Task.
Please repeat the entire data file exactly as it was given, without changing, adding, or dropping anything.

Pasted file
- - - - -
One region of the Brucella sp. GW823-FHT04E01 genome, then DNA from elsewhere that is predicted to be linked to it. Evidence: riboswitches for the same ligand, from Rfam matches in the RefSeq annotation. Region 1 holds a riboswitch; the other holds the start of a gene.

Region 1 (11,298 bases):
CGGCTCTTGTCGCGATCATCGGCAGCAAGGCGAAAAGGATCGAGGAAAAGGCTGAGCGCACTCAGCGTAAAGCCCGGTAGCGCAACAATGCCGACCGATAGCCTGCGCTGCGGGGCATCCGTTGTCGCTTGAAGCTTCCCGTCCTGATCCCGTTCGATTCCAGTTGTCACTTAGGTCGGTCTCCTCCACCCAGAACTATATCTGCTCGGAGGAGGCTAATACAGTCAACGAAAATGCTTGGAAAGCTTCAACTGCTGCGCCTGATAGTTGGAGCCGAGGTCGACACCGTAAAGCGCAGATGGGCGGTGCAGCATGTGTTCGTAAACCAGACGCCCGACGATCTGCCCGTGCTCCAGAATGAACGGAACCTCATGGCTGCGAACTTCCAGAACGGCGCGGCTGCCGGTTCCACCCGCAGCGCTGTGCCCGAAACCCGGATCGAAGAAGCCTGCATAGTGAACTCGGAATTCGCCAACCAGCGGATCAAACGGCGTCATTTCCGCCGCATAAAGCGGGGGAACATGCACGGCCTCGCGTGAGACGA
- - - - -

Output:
One region of the Brucella sp. GW823-FHT04E01 genome, then DNA from elsewhere that is predicted to be linked to it. Evidence: riboswitches for the same ligand, from Rfam matches in the RefSeq annotation. Region 1 holds a riboswitch; the other holds the start of a gene.

Region 1 (11,298 bases):
CGGCTCTTGTCGCGATCATCGGCAGCAAGGCGAAAAGGATCGAGGAAAAGGCTGAGCGCACTCAGCGTAAAGCCCGGTAGCGCAACAATGCCGACCGATAGCCTGCGCTGCGGGGCATCCGTTGTCGCTTGAAGCTTCCCGTCCTGATCCCGTTCGATTCCAGTTGTCACTTAGGTCGGTCTCCTCCACCCAGAACTATATCTGCTCGGAGGAGGCTAATACAGTCAACGAAAATGCTTGGAAAGCTTCAACTGCTGCGCCTGATAGTTGGAGCCGAGGTCGACACCGTAAAGCGCAGATGGGCGGTGCAGCATGTGTTCGTAAACCAGACGCCCGACGATCTGCCCGTGCTCCAGAATGAACGGAACCTCATGGCTGCGAACTTCCAGAACGGCGCGGCTGCCGGTTCCACCCGCAGCGCTGTGCCCGAAACCCGGATCGAAGAAGCCTGCATAGTGAACTCGGAATTCGCCAACCAGCGGATCAAACGGCGTCATTTCCGCCGCATAAAGCGGGGGAACATGCACGGCCTCGCGTGAGACGA